Wednesday, October 23, 2013

Because I Said So!

Contrary to popular opinion, baseball is not a game of tradition. The game itself has always and continues to evolve. Baseball looks very different from its earliest connotations, perhaps less different than other sports, but different nonetheless. Tradition, in baseball, however, is all in how the game is experienced, the unwritten rules for both players and fans.

Bud Selig, an old used car salesman and mediocre-at-best baseball commissioner announced his impending retirement lately, which means America's oldest team sport is in the market for a new leader. Those media pundits who still care have been talking deeply about what kind of leader baseball needs - specifically someone with media and marketing savvy, because baseball has lost most fans under the age of 40. It's an aging population.

I'm going to suggest the problem is not with the game itself, but with the tradition surrounding the game. Those young fans Major League Baseball so desperately wants are of a generation that won't tolerate empty tradition.

By empty tradition, I mean, essentially, "I told you so." Rules without reason. Baseball has a lot of rules. The Official Rules of Baseball is a thick book for what it is. Beyond the official rules are innumerably more unwritten rules - the tradition of baseball.

Dodgers rookie and Cuban defector Yasiel Puig caught flack from "baseball people" recently for celebrating a bit too boisterously after hitting a game winning hit in the playoffs (his first ever playoff hit, by the way). His crime? Flipping his bat towards the dugout instead of calmly setting it down as he ran. Puig knows the unwritten rules - you don't grow up in Cuba playing baseball and not know 1950's on-field decorum. Puig thought his ball was a Home Run, and such celebrations are more acceptable today, since the ball is no longer in play. I doubt he would have reacted so forcefully if he knew he had to run. In his defense, the outfielder thought it was a Home Run as well - he was so out of position, the surprised Puig still ended up with a triple.

So why don't you celebrate a big hit that way? Or a strikeout or a stolen base? You just don't. That's not how baseball is played. The next generation of fans (and players - participation in baseball in high school and college is at an all time low in the US) are asking why not - and no one has an answer.

Because I said so.

It doesn't work in the Church. It doesn't work with God. It doesn't work in baseball. The next generation (and they're, we're not all just kids anymore) think different, understands different, act different, are different.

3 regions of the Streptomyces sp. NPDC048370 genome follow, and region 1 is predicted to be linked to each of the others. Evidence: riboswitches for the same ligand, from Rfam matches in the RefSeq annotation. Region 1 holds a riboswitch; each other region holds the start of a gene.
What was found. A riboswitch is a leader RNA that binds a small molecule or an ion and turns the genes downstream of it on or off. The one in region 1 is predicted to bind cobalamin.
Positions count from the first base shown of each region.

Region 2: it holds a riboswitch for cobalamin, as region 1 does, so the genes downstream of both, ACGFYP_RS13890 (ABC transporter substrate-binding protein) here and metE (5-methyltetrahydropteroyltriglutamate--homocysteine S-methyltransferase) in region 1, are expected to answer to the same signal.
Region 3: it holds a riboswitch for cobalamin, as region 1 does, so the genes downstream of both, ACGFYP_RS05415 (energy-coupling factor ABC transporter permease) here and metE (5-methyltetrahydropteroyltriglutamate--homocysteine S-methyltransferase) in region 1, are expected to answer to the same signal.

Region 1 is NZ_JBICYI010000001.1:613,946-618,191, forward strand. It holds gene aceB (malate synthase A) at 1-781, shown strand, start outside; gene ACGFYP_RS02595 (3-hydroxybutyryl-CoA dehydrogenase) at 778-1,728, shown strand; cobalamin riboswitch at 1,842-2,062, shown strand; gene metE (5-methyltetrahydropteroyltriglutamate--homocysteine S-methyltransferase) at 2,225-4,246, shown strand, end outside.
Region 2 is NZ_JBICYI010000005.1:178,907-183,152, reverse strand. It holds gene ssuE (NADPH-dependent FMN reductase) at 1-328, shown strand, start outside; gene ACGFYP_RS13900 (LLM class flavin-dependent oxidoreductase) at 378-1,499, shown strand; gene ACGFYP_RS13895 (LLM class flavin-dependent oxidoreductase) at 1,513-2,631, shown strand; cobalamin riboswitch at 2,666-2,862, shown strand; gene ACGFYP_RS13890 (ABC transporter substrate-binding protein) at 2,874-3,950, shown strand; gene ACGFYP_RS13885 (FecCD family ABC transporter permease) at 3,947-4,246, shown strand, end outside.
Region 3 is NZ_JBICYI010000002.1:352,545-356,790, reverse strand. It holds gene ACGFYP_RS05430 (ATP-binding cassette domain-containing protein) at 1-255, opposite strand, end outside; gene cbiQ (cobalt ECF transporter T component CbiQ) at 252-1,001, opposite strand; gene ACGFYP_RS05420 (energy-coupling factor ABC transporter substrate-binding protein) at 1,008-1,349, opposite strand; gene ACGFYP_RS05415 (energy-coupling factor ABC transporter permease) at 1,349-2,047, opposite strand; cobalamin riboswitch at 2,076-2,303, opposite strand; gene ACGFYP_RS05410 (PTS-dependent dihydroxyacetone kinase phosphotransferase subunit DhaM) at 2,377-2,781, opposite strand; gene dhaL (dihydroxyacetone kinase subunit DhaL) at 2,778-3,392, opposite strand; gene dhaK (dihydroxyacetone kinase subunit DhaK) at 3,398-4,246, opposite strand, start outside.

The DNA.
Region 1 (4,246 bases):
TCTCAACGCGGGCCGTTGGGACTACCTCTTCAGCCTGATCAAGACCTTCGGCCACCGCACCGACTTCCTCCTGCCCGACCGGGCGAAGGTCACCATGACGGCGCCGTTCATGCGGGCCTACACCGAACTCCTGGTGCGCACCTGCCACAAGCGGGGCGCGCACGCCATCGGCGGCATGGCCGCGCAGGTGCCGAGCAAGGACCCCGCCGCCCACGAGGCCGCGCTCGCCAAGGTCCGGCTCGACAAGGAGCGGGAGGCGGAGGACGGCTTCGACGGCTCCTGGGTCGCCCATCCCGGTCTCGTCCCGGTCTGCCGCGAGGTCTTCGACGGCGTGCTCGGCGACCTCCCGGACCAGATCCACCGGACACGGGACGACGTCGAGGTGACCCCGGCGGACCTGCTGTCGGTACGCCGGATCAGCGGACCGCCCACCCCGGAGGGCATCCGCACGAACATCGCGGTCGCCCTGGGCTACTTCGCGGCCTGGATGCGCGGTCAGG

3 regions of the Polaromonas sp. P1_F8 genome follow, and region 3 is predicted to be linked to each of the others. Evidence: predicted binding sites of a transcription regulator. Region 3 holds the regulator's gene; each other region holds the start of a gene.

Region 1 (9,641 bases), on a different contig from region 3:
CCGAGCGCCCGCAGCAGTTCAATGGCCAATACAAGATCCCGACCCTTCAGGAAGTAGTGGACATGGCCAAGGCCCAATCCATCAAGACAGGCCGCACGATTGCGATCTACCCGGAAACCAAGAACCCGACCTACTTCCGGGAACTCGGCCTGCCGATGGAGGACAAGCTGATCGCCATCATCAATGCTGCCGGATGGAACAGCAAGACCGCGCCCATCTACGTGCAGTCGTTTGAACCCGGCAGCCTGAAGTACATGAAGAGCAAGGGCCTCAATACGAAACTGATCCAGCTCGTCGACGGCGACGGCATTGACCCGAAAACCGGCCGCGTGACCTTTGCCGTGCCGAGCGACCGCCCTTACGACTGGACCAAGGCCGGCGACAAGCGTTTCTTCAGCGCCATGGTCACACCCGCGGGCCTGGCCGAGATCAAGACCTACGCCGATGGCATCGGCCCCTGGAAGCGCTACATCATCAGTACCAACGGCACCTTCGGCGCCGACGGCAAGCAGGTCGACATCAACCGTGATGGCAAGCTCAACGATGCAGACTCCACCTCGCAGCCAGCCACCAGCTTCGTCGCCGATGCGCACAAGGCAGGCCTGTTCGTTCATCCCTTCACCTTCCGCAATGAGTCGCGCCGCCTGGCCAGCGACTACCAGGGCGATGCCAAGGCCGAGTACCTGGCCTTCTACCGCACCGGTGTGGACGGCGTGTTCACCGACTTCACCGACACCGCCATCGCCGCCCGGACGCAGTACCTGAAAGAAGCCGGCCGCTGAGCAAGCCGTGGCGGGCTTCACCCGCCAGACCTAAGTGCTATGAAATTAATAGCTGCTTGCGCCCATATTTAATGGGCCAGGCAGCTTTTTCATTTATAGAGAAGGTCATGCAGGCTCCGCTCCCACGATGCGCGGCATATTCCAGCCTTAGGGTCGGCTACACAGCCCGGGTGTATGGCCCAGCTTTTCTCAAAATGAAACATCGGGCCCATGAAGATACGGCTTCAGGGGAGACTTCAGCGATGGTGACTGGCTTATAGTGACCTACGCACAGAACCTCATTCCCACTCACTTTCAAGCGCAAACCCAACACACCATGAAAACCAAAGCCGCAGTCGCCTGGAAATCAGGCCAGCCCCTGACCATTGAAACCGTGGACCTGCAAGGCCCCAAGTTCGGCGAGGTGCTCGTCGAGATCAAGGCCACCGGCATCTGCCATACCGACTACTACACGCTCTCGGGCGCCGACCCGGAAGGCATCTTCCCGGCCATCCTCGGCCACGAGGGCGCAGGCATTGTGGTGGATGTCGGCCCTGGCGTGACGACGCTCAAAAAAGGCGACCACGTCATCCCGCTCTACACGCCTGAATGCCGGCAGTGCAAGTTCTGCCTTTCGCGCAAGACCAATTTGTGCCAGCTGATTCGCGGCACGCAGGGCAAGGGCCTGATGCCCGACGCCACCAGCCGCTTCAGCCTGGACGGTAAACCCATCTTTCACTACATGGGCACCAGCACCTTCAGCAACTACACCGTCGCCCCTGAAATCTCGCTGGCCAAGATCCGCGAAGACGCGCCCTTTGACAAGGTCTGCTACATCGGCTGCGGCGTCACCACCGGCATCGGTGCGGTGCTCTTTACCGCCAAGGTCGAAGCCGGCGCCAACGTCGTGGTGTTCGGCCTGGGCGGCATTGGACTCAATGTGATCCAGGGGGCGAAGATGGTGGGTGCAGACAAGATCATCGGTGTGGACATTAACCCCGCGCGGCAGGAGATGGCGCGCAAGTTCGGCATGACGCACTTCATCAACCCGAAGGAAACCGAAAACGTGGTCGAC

As a pastor, there was an awkward moment when I told a parishioner, quite honestly, that, "because God said so," just isn't a good enough reason for me to do anything. I don't believe life is a mystery to anyone but the willfully ignorant. No one should be acting without reason and people should expect as much from themselves.

Obviously, I've exposed the metaphor at this point, but back to baseball. People always say, "Baseball is a game of tradition," but that's bunk. Baseball as narrowly defined by people who love tradition is about tradition. I'll admit, I am one of those people. I first became infatuated with baseball because of the tradition - the heroes the records, the obsession with statistics.

But we have to remember, the condescending way baseball purists talk today about the designated hitter or advanced metrics is the same way baseball purists talked 100 years ago about wussy players who decided catching a laser-quick, rock-hard leather ball was easier with a glove.

Baseball is a game of innovation. In no other sports are whole positions created on the fly - you ask Babe Ruth what a closer is and you'll likely hear some disgusting sexual position (although, to be fair, that might be Babe's answer to "How 'bout this weather?" too.

What doesn't change are baseball fans. Because they just won't allow it. Baseball, like all sports, began as a challenge to players and as entertainment for spectators. Somewhere along the line it became this unique thing. Baseball. Imbued with deep meaning for national identity and a 1950's nostalgia that falls short of reality.

For baseball to have any meaning (and by this point, we should be ready to substitute "life" or "faith" or any number of other important institutionalized concepts here), it has to mean something for the people watching it. Yes, we could go back to the way baseball was and it would regain much of it's value. The only problem is, that identity and value are inextricably linked to the context in which they existed. You can't have "BASEBALL" in this day and age because we're in THIS day and age.

BASEBALL is just going to be baseball. FAITH is just going to be faith. LIFE is just going to be life. That doesn't mean they aren't important, it just means they need to reflect the realities on the world in which they inhabit or they're not going to inhabit any world at all.

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